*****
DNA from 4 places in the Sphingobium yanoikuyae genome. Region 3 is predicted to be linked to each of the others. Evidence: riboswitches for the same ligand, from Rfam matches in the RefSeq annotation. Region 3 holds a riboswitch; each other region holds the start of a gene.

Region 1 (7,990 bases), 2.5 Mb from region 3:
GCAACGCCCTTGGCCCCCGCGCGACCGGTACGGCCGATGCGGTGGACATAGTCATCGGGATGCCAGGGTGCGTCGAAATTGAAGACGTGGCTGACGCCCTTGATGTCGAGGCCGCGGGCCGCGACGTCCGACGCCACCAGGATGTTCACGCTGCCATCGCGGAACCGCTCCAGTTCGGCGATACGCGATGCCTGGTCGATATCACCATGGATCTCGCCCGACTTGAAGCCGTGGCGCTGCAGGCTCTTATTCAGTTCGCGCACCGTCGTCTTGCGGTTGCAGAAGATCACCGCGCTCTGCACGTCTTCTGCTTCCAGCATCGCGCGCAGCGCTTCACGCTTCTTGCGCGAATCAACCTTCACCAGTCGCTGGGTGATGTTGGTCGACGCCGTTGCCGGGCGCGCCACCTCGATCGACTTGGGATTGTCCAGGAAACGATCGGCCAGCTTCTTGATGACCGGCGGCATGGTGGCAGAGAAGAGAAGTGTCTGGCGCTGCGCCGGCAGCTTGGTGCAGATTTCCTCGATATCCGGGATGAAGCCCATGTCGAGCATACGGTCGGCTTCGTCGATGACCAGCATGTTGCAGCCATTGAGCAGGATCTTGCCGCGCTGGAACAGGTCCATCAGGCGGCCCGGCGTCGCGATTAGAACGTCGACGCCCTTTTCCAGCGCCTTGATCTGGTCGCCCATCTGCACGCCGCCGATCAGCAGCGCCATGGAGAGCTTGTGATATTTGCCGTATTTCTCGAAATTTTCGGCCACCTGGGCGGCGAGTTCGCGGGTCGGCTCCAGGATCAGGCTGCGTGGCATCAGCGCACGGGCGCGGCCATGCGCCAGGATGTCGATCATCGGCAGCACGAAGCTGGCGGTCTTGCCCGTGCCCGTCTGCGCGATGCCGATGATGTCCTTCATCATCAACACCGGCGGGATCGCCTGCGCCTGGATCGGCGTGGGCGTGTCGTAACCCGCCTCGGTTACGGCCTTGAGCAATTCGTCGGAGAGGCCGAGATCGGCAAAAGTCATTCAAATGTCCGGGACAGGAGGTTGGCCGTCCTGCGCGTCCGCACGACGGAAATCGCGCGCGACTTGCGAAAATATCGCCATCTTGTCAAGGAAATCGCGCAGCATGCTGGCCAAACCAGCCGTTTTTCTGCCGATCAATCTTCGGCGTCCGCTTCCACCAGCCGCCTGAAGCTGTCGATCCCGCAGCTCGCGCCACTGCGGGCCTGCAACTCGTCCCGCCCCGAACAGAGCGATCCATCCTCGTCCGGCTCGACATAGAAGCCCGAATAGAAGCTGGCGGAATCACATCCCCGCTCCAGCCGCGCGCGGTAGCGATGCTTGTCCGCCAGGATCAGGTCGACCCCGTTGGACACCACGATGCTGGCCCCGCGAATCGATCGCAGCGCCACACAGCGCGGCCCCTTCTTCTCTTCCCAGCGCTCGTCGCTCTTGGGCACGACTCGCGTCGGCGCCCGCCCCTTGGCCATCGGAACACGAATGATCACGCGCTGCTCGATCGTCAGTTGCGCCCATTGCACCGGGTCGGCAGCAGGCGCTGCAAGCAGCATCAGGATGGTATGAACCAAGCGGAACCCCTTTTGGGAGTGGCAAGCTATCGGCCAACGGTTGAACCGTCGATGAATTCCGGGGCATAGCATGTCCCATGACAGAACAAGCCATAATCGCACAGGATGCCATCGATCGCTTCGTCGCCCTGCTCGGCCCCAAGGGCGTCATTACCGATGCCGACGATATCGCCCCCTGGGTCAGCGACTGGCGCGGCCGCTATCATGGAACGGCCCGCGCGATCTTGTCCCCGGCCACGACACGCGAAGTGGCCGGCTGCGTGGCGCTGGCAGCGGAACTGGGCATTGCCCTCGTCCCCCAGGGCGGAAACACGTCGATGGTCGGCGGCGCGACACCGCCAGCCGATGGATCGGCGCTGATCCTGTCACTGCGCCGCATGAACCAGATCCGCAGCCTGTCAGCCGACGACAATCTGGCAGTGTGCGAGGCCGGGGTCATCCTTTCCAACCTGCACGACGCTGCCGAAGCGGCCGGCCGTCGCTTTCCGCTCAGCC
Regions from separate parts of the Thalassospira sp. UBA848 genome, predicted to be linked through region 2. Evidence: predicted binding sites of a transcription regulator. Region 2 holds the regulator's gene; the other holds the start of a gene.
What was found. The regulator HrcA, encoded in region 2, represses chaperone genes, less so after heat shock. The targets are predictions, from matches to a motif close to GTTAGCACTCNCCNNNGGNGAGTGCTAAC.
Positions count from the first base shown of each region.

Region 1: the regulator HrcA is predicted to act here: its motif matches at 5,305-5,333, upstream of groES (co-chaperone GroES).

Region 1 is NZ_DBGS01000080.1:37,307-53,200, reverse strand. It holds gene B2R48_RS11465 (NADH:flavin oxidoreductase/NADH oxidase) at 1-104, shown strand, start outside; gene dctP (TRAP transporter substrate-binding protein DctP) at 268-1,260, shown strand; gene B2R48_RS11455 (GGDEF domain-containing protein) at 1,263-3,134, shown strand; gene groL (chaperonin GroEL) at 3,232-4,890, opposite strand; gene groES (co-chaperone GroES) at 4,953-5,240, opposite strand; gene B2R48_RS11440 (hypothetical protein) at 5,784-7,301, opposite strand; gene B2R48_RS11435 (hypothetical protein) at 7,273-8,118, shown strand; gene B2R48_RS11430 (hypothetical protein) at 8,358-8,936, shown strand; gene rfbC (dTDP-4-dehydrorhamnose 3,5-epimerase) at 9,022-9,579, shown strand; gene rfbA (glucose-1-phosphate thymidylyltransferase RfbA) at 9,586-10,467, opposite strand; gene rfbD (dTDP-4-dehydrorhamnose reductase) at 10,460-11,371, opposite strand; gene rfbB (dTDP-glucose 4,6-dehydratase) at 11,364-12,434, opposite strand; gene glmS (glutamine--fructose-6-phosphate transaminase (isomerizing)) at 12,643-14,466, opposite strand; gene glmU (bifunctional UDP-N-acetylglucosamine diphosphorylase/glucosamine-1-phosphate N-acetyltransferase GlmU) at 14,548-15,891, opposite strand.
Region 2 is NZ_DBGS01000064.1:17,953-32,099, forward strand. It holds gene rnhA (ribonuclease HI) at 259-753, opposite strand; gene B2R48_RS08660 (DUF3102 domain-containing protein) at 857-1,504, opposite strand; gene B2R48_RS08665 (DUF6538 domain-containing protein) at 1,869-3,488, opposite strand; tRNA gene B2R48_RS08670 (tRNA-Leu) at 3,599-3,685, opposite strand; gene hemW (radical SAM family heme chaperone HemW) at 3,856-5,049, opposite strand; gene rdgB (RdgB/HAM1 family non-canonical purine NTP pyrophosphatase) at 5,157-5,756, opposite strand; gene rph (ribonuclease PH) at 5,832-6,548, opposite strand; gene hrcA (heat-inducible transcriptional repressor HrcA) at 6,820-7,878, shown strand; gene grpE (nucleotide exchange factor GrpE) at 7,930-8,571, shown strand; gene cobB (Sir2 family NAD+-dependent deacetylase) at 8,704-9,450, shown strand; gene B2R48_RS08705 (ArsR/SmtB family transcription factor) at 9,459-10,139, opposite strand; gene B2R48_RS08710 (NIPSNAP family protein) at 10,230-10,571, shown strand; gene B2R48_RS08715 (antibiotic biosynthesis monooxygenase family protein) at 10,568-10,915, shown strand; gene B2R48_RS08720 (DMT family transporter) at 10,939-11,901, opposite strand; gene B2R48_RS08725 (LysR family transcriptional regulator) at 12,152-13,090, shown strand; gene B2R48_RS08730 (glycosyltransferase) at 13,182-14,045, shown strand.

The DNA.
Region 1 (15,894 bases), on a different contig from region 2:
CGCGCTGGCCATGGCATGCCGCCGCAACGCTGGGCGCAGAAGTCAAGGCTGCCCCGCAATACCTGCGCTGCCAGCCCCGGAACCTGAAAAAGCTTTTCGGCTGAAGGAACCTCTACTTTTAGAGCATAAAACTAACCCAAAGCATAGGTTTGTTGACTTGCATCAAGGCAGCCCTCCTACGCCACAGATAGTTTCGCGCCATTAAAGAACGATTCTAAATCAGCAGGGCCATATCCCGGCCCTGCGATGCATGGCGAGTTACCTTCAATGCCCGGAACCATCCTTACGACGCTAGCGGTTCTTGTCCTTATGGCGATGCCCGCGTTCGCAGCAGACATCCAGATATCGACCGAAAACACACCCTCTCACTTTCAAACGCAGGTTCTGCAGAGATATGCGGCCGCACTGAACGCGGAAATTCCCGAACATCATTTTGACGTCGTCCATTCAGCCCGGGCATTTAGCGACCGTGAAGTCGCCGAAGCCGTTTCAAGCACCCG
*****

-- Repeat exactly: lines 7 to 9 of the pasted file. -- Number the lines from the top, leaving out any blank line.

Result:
Region 1: the regulator HrcA is predicted to act here: its motif matches at 5,305-5,333, upstream of groES (co-chaperone GroES).

Region 1 is NZ_DBGS01000080.1:37,307-53,200, reverse strand. It holds gene B2R48_RS11465 (NADH:flavin oxidoreductase/NADH oxidase) at 1-104, shown strand, start outside; gene dctP (TRAP transporter substrate-binding protein DctP) at 268-1,260, shown strand; gene B2R48_RS11455 (GGDEF domain-containing protein) at 1,263-3,134, shown strand; gene groL (chaperonin GroEL) at 3,232-4,890, opposite strand; gene groES (co-chaperone GroES) at 4,953-5,240, opposite strand; gene B2R48_RS11440 (hypothetical protein) at 5,784-7,301, opposite strand; gene B2R48_RS11435 (hypothetical protein) at 7,273-8,118, shown strand; gene B2R48_RS11430 (hypothetical protein) at 8,358-8,936, shown strand; gene rfbC (dTDP-4-dehydrorhamnose 3,5-epimerase) at 9,022-9,579, shown strand; gene rfbA (glucose-1-phosphate thymidylyltransferase RfbA) at 9,586-10,467, opposite strand; gene rfbD (dTDP-4-dehydrorhamnose reductase) at 10,460-11,371, opposite strand; gene rfbB (dTDP-glucose 4,6-dehydratase) at 11,364-12,434, opposite strand; gene glmS (glutamine--fructose-6-phosphate transaminase (isomerizing)) at 12,643-14,466, opposite strand; gene glmU (bifunctional UDP-N-acetylglucosamine diphosphorylase/glucosamine-1-phosphate N-acetyltransferase GlmU) at 14,548-15,891, opposite strand.
Region 2 is NZ_DBGS01000064.1:17,953-32,099, forward strand. It holds gene rnhA (ribonuclease HI) at 259-753, opposite strand; gene B2R48_RS08660 (DUF3102 domain-containing protein) at 857-1,504, opposite strand; gene B2R48_RS08665 (DUF6538 domain-containing protein) at 1,869-3,488, opposite strand; tRNA gene B2R48_RS08670 (tRNA-Leu) at 3,599-3,685, opposite strand; gene hemW (radical SAM family heme chaperone HemW) at 3,856-5,049, opposite strand; gene rdgB (RdgB/HAM1 family non-canonical purine NTP pyrophosphatase) at 5,157-5,756, opposite strand; gene rph (ribonuclease PH) at 5,832-6,548, opposite strand; gene hrcA (heat-inducible transcriptional repressor HrcA) at 6,820-7,878, shown strand; gene grpE (nucleotide exchange factor GrpE) at 7,930-8,571, shown strand; gene cobB (Sir2 family NAD+-dependent deacetylase) at 8,704-9,450, shown strand; gene B2R48_RS08705 (ArsR/SmtB family transcription factor) at 9,459-10,139, opposite strand; gene B2R48_RS08710 (NIPSNAP family protein) at 10,230-10,571, shown strand; gene B2R48_RS08715 (antibiotic biosynthesis monooxygenase family protein) at 10,568-10,915, shown strand; gene B2R48_RS08720 (DMT family transporter) at 10,939-11,901, opposite strand; gene B2R48_RS08725 (LysR family transcriptional regulator) at 12,152-13,090, shown strand; gene B2R48_RS08730 (glycosyltransferase) at 13,182-14,045, shown strand.